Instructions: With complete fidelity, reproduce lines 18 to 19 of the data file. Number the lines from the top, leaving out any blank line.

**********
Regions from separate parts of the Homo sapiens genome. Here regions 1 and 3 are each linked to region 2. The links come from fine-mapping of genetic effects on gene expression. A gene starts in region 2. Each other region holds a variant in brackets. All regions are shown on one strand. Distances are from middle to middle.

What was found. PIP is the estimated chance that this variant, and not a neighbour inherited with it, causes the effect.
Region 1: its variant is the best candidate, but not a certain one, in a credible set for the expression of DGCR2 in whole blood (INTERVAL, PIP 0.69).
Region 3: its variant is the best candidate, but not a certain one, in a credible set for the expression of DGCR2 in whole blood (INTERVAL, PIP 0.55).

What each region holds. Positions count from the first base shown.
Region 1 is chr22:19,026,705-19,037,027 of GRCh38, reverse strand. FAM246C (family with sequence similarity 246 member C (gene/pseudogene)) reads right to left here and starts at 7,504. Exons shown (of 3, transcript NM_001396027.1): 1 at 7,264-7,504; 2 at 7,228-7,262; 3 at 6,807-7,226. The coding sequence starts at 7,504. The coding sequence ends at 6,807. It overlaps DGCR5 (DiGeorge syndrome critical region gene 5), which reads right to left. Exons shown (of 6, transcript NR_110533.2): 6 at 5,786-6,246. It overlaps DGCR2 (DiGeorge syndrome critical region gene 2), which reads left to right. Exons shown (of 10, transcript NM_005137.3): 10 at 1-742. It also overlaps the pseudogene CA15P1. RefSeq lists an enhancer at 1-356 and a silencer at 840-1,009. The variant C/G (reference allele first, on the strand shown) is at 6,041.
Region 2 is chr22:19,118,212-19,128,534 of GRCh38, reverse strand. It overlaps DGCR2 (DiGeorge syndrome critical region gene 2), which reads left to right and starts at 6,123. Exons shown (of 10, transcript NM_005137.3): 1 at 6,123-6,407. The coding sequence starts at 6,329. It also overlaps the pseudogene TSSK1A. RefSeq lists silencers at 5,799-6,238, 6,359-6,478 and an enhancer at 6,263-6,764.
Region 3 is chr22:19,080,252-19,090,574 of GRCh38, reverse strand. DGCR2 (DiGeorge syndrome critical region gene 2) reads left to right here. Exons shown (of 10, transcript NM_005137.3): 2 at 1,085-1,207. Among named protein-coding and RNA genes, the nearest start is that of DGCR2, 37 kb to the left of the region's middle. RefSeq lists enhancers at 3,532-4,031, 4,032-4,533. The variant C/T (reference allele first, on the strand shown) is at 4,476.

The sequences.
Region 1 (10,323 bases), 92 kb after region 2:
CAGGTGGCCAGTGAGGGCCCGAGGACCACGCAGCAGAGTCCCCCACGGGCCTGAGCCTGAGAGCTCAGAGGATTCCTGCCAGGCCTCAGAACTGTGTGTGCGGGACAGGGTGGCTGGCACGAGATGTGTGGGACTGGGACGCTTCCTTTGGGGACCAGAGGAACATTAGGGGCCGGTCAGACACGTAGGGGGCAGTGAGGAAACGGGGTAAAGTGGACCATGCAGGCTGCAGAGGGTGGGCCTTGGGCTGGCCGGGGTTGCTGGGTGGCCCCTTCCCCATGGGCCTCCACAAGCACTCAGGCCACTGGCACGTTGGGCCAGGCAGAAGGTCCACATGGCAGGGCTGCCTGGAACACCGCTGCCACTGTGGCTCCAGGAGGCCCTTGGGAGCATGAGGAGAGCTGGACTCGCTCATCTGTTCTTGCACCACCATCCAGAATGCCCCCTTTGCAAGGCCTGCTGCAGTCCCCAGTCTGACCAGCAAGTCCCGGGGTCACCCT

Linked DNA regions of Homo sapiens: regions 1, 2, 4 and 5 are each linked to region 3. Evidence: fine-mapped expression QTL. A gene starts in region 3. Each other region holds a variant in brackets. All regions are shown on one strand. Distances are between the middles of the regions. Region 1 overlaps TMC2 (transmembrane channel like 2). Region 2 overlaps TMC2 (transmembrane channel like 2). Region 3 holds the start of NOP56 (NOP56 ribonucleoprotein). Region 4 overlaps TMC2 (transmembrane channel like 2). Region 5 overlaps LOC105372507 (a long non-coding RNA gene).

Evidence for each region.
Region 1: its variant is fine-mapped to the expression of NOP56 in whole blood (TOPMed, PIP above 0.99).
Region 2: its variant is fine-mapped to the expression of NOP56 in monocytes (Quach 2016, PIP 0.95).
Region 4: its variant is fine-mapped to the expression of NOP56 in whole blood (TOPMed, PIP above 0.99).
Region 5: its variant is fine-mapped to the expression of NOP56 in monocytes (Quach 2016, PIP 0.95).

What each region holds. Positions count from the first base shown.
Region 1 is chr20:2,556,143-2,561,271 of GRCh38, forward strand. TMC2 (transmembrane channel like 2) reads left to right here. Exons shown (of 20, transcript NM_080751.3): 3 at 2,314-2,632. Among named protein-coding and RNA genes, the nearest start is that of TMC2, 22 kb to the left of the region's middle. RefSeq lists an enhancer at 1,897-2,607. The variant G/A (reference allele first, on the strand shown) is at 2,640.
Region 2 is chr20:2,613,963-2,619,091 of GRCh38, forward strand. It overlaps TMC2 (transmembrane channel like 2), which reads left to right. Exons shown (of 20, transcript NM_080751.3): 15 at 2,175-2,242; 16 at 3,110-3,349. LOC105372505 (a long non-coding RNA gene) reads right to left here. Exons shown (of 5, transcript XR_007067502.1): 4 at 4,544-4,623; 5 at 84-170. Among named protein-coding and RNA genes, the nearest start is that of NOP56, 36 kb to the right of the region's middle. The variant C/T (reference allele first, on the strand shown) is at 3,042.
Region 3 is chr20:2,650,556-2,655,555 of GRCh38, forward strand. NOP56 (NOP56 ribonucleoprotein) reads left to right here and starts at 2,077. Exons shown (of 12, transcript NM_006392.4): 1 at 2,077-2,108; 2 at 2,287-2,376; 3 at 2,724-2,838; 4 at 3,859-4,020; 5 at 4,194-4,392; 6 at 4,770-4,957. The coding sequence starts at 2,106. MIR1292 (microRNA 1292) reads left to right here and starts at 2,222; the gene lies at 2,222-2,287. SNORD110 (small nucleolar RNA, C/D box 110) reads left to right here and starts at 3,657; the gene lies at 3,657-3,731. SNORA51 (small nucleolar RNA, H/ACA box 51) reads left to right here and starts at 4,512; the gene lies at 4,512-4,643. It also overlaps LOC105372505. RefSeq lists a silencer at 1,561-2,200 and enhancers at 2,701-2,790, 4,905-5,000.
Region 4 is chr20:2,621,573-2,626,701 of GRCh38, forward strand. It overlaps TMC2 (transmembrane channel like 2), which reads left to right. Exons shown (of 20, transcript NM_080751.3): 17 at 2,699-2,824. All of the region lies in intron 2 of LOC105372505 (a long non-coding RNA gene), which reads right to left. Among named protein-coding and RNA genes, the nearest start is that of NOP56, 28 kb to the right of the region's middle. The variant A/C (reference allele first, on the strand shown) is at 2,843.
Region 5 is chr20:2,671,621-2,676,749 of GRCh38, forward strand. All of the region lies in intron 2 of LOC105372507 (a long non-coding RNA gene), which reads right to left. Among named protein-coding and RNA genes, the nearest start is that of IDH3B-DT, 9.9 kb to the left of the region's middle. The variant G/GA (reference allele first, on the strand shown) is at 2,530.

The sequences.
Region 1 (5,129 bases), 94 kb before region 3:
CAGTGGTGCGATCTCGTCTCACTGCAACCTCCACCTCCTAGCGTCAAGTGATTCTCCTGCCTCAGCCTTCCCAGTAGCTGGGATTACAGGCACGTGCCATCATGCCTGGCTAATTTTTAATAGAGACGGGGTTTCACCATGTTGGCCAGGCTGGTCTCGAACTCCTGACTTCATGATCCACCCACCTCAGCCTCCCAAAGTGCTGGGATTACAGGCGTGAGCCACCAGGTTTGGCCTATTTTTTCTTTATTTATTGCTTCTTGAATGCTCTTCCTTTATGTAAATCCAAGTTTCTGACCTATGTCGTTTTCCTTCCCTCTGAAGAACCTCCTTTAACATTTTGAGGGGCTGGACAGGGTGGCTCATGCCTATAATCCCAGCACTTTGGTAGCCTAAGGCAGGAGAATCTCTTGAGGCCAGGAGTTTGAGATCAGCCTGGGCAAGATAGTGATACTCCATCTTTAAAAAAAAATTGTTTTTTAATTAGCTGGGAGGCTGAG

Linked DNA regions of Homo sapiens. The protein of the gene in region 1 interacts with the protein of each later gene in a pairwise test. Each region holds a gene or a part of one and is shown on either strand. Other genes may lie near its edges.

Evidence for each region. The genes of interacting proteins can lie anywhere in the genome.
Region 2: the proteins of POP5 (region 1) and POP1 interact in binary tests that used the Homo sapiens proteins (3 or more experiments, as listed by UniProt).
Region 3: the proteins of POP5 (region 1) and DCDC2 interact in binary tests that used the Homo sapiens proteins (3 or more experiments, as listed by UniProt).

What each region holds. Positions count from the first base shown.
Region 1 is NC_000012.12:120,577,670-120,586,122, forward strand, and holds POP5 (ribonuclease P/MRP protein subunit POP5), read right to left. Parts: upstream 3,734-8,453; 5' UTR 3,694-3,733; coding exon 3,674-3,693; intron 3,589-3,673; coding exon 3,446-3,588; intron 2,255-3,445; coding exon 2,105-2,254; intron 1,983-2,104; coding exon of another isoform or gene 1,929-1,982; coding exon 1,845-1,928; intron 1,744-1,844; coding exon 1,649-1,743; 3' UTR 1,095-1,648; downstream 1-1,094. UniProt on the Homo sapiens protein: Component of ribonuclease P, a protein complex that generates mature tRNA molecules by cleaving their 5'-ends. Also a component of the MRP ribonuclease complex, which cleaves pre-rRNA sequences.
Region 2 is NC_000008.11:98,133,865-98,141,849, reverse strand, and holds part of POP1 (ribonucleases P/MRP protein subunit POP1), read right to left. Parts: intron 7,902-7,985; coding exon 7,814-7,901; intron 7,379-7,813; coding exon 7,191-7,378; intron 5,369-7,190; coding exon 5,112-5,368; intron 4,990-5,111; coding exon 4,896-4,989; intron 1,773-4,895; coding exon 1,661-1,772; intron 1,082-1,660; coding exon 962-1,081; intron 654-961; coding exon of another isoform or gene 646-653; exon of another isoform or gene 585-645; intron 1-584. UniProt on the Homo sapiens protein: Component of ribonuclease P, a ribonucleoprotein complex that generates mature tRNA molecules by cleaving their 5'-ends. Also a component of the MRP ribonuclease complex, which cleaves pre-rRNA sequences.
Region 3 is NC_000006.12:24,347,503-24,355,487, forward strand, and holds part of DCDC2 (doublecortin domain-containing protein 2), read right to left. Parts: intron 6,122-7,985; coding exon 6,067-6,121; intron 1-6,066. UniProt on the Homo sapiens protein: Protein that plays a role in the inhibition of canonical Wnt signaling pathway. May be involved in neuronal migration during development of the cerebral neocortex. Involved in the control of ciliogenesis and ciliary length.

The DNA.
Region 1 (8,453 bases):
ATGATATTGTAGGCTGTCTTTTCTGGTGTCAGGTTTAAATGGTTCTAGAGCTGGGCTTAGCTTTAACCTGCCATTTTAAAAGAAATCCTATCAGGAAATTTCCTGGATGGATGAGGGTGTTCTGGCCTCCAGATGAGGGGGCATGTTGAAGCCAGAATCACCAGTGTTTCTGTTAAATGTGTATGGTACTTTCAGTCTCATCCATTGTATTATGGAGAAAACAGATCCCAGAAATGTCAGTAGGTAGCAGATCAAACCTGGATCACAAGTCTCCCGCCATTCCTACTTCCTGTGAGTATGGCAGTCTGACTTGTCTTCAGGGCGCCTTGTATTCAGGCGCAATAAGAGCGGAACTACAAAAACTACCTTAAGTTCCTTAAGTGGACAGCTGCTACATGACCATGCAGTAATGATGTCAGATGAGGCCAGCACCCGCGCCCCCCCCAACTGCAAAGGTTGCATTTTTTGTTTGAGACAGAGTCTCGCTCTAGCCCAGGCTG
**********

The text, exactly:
What each region holds. Positions count from the first base shown.
Region 1 is chr20:2,556,143-2,561,271 of GRCh38, forward strand. TMC2 (transmembrane channel like 2) reads left to right here. Exons shown (of 20, transcript NM_080751.3): 3 at 2,314-2,632. Among named protein-coding and RNA genes, the nearest start is that of TMC2, 22 kb to the left of the region's middle. RefSeq lists an enhancer at 1,897-2,607. The variant G/A (reference allele first, on the strand shown) is at 2,640.